We recently got our hands on a copy of a database containing more than 500 000 Pokemon encounters, 400 000 Poke Stops and 57 000 gyms. The data was given out by a developer behind one of the tracking apps as a gift to /r/pokemongodev community for research purposes. The data was collected worldwide, mostly from USA, Canada and Europe. Encounter times are explained in the rest of the article.
Of course, once we got the data and restored it in MySQL, we got some interesting results. This data mining report mostly covers the following topics:
- Encounters by Specie
- Encounters by Specie by Hour of Day
- Encounters by Hour/Minute of hour
- Spawn point frequency
You can download all of the JSON, CSV and Excel files we used to generate this report here. SQL queries used are regular SELECT FROM GROUP BY constructs, so nothing fancy. We’ll be updating this report as soon as new data becomes available.
Data Mining Results
Encounters by hour and minute of hour
The first data we were interested in was figuring out at what time Pokemon spawn. Surprisingly, spawn and encounter distribution is mostly uniform during the day, with peak encounter count around 21:00. The times in the database are all local times, with no time zone info, suggesting that spawn times are the same across the globe. This mean that no matter where you live, you can use this results.
Besides observing encounter count by hour, we rendered the results by minute also. The following chart shows encounters by minute of an hour. As we already discussed, spawn points generate Pokemon at fixed minutes of an hour. We were surprised to see large drops in certain areas, like minutes 40 and 41. Overall, you should always target hunting at ending minutes of an hour, as the data suggests Pokemon spawn more often during those minutes.
Moving on, we took a look on the spawn point frequency and average number of generated Pokemon. The data showed that 93% of spawn points yielded 1-5 (*) Pokemon, making this type of spawn the most frequent. We usually call this spawn point “a single low yield spawn”. Another 4% yielded 5-10 Pokemon in the tracked period, correlating with high yield spawns. 2% of spawns were 10-30 Pokemon spawns, suggesting Clustered spawn rarity is 25. The remaining 1% of spawns are considered high yield Cluster spawns, Nests and similar phenomena.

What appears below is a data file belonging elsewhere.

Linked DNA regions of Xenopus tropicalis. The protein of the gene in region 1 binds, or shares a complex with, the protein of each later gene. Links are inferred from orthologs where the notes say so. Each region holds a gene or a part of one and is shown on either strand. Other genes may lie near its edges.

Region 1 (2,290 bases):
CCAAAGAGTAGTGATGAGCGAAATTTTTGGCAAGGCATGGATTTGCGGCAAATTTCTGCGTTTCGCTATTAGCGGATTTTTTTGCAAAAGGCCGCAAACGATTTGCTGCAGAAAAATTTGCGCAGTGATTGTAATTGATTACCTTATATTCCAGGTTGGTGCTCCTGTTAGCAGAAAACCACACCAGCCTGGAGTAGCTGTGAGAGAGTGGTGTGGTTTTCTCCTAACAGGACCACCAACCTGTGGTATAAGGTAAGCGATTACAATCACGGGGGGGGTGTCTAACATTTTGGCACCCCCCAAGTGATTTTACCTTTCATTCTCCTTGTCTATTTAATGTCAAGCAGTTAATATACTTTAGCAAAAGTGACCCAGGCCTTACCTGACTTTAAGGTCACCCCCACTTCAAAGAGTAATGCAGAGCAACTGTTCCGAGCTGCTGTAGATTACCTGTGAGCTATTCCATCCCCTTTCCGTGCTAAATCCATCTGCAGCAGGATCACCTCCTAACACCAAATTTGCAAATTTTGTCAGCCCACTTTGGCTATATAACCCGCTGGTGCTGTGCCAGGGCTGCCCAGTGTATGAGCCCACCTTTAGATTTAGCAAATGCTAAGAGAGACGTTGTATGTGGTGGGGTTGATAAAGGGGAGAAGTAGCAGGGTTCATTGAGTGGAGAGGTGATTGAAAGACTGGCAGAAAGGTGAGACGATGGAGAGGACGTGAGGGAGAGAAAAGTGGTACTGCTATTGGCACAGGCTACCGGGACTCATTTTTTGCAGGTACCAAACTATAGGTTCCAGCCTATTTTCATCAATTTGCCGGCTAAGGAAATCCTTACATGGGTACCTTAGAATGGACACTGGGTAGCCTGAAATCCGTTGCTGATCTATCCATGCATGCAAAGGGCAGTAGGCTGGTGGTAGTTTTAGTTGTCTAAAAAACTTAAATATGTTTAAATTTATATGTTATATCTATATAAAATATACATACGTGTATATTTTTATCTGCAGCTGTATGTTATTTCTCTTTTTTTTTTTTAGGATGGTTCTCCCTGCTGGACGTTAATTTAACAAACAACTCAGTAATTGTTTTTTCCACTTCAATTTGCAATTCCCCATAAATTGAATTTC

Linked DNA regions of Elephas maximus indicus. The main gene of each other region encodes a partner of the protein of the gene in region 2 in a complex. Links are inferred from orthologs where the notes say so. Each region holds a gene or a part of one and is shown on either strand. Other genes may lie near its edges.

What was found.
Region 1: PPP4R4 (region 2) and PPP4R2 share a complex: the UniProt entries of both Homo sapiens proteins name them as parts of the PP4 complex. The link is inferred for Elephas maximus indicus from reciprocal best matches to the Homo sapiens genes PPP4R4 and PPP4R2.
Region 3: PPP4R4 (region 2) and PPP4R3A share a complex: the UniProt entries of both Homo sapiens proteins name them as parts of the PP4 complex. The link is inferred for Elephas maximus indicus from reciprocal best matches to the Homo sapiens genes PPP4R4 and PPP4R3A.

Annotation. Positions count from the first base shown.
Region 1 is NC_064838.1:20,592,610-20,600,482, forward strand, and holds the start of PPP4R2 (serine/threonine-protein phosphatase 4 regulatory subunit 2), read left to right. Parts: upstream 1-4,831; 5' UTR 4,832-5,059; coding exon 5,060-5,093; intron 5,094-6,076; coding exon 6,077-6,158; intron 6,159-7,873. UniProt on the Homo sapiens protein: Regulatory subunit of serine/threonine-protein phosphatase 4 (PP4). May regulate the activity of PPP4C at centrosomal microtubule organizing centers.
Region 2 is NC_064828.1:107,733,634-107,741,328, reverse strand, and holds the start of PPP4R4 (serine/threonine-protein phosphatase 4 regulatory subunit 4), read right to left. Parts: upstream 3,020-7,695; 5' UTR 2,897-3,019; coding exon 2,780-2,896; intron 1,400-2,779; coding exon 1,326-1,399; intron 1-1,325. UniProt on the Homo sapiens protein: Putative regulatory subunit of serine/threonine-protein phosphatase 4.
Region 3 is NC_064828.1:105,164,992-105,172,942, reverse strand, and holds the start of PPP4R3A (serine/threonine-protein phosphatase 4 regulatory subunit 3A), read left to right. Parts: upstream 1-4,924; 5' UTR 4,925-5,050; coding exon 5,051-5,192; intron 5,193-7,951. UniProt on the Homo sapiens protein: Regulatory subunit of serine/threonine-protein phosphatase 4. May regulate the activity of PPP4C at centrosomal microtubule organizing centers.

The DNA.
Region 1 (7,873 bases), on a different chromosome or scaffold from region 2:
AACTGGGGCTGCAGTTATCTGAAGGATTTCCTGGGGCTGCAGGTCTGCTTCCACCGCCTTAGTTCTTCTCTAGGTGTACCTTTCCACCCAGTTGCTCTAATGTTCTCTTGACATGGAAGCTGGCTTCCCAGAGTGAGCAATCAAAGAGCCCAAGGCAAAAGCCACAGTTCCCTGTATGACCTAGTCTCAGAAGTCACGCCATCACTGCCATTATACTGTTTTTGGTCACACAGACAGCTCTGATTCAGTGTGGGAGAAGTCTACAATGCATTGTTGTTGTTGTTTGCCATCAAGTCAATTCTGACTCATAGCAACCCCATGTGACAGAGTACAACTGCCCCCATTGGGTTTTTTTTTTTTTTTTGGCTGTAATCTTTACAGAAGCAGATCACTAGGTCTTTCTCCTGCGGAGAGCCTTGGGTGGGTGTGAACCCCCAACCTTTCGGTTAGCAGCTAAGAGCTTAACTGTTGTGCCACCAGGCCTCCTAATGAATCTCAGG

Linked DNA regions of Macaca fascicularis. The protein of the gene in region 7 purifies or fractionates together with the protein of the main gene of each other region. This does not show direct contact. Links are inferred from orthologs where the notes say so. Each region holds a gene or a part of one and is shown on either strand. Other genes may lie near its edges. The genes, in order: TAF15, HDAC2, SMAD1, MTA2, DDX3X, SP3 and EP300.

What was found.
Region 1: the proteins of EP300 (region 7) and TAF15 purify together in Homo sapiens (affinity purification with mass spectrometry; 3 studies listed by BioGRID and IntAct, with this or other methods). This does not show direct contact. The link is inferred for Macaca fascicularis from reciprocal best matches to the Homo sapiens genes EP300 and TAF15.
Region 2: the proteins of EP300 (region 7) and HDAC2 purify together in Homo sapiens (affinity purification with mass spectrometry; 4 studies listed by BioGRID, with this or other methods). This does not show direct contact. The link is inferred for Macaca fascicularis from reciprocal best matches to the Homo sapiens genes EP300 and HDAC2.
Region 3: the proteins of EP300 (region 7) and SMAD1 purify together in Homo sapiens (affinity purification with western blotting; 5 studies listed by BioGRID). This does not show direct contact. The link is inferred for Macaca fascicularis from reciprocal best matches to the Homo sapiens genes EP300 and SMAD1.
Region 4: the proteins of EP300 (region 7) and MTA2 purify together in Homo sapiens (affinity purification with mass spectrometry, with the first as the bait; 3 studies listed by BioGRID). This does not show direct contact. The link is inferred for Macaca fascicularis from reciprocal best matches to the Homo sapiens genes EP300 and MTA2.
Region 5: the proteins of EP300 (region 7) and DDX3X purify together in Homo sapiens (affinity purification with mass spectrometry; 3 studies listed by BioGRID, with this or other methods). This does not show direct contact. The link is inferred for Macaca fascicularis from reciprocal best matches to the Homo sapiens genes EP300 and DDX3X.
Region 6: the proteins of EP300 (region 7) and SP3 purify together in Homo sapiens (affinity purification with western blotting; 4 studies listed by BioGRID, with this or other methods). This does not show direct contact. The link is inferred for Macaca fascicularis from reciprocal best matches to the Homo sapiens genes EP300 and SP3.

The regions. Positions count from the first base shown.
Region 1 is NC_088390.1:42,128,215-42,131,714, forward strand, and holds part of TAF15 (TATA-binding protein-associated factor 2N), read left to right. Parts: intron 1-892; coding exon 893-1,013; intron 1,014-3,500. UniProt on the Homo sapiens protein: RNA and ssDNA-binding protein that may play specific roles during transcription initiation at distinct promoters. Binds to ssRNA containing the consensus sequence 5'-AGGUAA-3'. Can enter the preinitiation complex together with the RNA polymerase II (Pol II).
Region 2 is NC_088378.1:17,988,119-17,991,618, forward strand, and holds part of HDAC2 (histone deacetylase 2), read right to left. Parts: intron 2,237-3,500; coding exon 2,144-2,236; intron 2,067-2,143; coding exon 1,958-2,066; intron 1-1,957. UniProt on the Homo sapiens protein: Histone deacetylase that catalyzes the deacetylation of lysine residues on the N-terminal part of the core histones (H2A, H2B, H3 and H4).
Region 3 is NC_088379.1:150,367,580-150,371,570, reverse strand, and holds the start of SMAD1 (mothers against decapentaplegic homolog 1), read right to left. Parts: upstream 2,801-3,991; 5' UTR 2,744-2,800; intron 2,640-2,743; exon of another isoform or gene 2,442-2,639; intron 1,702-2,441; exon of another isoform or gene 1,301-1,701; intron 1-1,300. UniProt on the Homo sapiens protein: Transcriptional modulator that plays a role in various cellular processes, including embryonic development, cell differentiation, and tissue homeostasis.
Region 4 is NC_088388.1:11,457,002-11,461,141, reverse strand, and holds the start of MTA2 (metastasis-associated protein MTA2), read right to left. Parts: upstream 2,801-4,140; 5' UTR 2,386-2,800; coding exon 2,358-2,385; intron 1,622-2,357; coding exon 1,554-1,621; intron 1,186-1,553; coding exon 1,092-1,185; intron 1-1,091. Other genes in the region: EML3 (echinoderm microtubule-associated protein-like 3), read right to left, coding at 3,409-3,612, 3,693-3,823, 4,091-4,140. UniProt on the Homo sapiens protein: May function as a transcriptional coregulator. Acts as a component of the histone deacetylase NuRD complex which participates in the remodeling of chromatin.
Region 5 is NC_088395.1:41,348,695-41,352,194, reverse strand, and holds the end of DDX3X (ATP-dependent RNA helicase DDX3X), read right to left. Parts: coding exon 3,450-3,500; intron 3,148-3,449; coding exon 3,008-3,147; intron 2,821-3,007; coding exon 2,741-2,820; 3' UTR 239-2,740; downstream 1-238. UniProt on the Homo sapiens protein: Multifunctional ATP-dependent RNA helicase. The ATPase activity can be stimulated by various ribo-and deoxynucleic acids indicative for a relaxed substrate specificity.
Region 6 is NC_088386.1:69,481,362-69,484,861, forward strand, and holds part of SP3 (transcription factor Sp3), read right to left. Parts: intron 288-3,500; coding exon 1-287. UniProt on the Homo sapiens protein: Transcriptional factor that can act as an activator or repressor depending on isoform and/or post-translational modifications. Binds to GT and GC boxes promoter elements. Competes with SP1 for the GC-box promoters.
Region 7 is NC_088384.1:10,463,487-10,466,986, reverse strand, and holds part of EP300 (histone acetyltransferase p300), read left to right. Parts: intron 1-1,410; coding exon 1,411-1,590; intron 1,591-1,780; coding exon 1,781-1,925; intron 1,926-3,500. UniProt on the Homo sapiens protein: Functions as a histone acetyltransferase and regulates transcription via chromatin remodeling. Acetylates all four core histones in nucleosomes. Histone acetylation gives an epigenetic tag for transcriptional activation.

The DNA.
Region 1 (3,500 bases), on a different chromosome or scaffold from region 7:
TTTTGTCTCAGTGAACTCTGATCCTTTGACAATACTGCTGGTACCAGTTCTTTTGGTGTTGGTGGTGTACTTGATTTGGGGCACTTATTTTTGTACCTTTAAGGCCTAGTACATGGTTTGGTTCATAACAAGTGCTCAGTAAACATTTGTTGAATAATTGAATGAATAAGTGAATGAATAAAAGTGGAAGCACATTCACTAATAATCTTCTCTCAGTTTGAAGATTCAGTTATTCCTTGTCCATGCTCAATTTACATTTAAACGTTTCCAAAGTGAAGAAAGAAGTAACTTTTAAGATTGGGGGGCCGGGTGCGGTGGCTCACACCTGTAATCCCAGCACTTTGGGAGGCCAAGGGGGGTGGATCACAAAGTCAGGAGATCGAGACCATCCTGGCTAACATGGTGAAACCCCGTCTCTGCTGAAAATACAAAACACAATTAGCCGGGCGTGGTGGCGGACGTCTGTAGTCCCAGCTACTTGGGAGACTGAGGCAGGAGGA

To recap, this is what we found out in regards to spawn point types and frequency:
- 93% of spawn points are low yield spawns
- 4% of spawn points are high yield spawns
- 2% of spawn points are clustered spawns
- 1% of spawn points are high yield clustered spawns and nests
(*) There was a mistake here earlier, stating that some spawns yielded 0-5. That was incorrect due to a query error, spawns always generate Pokemon.
Encounters by Specie
Lasts, we correlated the encounter Pokemon with number of encounters and number of times that particular Pokemon was encountered. Unsurprisingly, Pidgey, Ratata, Zubat, Caterpie, Drowzee and Eevee were the most encountered Pokemon.
Be aware that this data is collected worldwide – your local biome may be completely off the charts with Charmanders. However, this chart shows the rarity of species on a worldwide average. Even if it’s not applicable in your local area, keep it near for when Trading comes around.
We are currently working on a Species by Hour data interactive report which will show at what time is it most likely to encounter a specific specie of Pokemon. Stay tuned and thanks for reading!